Four years in retrospect: A political scientist’s lessons in engaging with the abnormal

Sarah Fagan

Four years in retrospect: A political scientist’s lessons in engaging with the abnormal

Sarah Fagan

Since the beginning of the Trump Administration, a group of political scientists has conducted surveys of experts and the general public for a project called “Bright Line Watch.” A series of questions in the expert survey prompts respondents to rate recent events on two scales: first, is the event normal or abnormal? And second, is the event important or unimportant? The August 2020 questionnaire asked respondents to rate on both scales such episodes as the U.S. withdrawal from the World Health Organization and law enforcement’s use of chemical irritants against protestors outside the White House in advance of President Trump’s walk to St. John’s Church in Lafayette Square.

The necessity for such a survey highlights a dilemma facing many of us who study American politics. Our outlook, our training and our methods are premised on an environment that is normal. Our explanations are more convincing if we can bring more information to bear on a subject, so we seek as many cases as possible of things that are as comparable as possible. Voters, members of Congress, U.S. states, pieces of legislation and so on.

As some critics have long argued, this approach can predispose us to believe that things are the same when they really are different. People or public officials or policies are not always easily compared. The circumstances of one era may so fundamentally differ from another that information from the two periods should not be included in the same dataset. The desire to build a neat spreadsheet can cause scholars to dismiss much that is interesting or vital about their subjects.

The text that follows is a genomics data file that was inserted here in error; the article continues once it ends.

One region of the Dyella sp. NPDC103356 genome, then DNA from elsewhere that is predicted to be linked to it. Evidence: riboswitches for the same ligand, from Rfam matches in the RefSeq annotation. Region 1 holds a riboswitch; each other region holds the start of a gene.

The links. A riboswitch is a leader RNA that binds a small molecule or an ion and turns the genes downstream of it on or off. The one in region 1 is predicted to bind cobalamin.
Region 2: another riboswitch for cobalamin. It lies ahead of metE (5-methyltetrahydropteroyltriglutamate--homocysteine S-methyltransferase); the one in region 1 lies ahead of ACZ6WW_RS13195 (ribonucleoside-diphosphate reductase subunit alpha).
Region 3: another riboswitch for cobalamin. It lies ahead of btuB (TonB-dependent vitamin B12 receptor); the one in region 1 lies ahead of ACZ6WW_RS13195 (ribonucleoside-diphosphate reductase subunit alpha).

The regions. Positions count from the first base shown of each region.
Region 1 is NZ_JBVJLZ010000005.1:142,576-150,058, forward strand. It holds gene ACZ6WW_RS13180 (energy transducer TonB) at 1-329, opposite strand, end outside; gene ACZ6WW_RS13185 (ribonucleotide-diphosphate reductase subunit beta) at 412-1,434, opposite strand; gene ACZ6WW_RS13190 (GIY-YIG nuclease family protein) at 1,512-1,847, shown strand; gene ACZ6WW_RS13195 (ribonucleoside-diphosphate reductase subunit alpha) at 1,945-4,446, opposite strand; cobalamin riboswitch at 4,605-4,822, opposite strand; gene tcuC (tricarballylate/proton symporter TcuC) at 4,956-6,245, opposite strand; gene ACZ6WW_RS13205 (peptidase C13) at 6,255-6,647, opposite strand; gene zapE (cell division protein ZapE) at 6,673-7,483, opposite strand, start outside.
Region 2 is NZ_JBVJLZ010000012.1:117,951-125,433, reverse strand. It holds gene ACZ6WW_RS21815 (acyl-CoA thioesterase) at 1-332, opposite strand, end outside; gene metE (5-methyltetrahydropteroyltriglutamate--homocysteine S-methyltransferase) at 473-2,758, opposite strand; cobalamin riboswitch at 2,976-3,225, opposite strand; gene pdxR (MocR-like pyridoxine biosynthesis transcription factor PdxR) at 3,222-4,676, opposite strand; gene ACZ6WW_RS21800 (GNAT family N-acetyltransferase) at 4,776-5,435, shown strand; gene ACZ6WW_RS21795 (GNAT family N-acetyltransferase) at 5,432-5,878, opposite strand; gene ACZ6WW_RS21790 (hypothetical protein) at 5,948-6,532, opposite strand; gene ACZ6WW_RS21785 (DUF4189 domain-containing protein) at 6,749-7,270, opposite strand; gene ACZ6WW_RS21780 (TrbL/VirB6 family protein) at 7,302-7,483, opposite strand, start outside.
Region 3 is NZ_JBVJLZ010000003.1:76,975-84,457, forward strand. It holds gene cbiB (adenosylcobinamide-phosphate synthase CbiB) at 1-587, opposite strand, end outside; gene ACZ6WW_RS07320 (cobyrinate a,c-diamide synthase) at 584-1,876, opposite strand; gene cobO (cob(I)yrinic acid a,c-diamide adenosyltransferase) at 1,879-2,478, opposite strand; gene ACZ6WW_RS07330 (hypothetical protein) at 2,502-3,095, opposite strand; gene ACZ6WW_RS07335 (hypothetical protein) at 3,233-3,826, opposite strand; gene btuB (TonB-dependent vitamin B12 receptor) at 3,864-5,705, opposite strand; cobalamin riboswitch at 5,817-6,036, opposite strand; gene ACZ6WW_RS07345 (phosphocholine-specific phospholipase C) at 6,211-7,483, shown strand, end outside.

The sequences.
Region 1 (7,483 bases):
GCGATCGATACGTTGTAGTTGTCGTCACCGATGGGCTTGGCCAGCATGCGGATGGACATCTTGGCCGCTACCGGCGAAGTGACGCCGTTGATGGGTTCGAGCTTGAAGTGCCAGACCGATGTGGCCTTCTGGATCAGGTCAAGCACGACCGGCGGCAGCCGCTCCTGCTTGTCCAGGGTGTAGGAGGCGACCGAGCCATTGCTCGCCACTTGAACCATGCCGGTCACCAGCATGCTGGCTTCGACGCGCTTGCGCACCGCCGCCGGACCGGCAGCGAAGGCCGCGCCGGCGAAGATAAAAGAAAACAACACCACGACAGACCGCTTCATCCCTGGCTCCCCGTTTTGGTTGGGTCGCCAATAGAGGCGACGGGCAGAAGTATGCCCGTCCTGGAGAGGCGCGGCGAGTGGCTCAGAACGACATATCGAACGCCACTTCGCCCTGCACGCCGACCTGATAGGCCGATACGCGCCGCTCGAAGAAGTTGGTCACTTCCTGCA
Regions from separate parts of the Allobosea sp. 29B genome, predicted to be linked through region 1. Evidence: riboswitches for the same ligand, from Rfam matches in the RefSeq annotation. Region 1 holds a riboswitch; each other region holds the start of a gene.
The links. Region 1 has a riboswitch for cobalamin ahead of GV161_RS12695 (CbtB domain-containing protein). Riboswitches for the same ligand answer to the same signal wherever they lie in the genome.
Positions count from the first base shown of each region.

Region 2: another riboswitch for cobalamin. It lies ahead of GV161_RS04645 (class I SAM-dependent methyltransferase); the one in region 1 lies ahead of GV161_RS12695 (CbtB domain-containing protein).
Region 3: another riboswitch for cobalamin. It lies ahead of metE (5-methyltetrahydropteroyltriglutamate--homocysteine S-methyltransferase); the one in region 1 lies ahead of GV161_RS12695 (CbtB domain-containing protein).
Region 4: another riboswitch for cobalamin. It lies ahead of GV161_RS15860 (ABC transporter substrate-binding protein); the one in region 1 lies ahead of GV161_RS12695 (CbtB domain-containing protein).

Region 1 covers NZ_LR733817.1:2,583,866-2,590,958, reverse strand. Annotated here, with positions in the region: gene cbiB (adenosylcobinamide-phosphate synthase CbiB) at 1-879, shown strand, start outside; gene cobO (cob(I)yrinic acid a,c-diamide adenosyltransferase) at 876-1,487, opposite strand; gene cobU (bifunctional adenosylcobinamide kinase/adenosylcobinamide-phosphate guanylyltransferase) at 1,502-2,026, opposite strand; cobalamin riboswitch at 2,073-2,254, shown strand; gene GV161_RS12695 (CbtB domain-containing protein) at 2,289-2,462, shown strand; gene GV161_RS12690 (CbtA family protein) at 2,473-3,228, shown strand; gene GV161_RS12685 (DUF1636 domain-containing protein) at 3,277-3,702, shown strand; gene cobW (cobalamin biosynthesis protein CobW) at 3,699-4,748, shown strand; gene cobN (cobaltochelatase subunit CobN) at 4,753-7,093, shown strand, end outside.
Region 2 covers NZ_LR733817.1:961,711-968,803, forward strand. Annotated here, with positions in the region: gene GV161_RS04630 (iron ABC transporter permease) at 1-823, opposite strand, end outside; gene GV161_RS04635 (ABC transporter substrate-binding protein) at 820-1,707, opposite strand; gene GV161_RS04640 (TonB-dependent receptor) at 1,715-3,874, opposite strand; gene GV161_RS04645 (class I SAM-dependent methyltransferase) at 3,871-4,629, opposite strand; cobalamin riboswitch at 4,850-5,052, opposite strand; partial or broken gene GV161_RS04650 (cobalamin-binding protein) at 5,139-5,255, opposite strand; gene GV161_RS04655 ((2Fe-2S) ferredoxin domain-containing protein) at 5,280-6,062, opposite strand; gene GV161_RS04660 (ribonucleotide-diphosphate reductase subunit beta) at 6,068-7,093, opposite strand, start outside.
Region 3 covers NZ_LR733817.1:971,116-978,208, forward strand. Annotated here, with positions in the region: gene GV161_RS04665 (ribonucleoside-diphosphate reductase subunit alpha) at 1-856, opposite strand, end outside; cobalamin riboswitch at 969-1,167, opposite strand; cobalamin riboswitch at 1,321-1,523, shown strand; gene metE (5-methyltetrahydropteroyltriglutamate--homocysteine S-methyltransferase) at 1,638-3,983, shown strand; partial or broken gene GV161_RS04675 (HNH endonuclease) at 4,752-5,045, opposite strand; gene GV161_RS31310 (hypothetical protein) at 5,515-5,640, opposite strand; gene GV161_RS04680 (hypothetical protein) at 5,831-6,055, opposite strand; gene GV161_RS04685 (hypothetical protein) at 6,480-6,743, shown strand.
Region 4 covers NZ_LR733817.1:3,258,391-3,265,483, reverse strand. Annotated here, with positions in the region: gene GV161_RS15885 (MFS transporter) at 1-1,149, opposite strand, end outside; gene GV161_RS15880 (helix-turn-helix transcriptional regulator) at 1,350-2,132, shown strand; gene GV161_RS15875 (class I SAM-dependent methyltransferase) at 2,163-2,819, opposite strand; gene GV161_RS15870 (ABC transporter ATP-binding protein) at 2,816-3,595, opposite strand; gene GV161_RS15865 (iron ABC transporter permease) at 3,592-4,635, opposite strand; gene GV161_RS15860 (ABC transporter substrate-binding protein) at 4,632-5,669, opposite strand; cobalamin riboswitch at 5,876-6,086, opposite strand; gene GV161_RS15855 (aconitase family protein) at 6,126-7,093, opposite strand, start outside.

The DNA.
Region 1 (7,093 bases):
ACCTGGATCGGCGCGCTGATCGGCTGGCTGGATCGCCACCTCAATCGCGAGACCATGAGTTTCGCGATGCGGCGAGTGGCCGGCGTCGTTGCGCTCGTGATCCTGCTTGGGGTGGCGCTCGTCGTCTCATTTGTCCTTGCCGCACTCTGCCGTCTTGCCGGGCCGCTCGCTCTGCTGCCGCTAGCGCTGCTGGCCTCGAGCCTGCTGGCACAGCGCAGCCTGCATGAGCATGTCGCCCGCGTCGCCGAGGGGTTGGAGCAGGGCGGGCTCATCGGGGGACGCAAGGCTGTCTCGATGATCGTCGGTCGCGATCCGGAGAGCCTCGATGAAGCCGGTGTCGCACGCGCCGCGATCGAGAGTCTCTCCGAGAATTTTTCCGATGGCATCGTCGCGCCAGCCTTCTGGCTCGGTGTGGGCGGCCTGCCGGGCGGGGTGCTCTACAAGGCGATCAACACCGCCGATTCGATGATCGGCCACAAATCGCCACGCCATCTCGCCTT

So how should we view this administration and this election? The 2016 election result was a surprise to most of us (myself included). But in retrospect, there is much about it that looked normal. A simple model that uses economic indicators and public approval of the incumbent president predicts the result quite well. Notwithstanding all the profiles of the “typical Trump voter,” the vast majority of those who voted for Trump in 2016 also voted for Mitt Romney in 2012, consistent with what we know about the stability of party identification and its role in explaining vote choice.

And yet, this year, we are in the midst of a global pandemic. This year, we have seen what may have been the most extensive anti-racism protests ever. This year, there has been an economic downturn that is unprecedented for an election season. And this year, the president has pressured his attorney general to investigate his opponent, has called into question the integrity of the vote and has been curiously reluctant to distance himself from racist extremist groups. This is all abnormal and it is all important.

When it comes to the election, I’m betting on the normal indicators. Despite so much that has been upsetting and new, the data that is now filling up our spreadsheets is behaving about as we would expect it to behave. The basic contours of a presidential race almost never change in the closing days of a campaign, and I don’t expect them to change this time.

But a larger lesson of the last four years, and of this year especially, is that understanding what is normal in U.S. politics does not mean understanding the entirety of U.S. politics. We “experts” should be humble enough to recognize that there is much that we do not know about the emergence and impact of the abnormal. And we should engage with these questions, not just in our responses to surveys, but in our research, our teaching and our lives as citizens.

Bert Johnson is a professor of political science at Middlebury.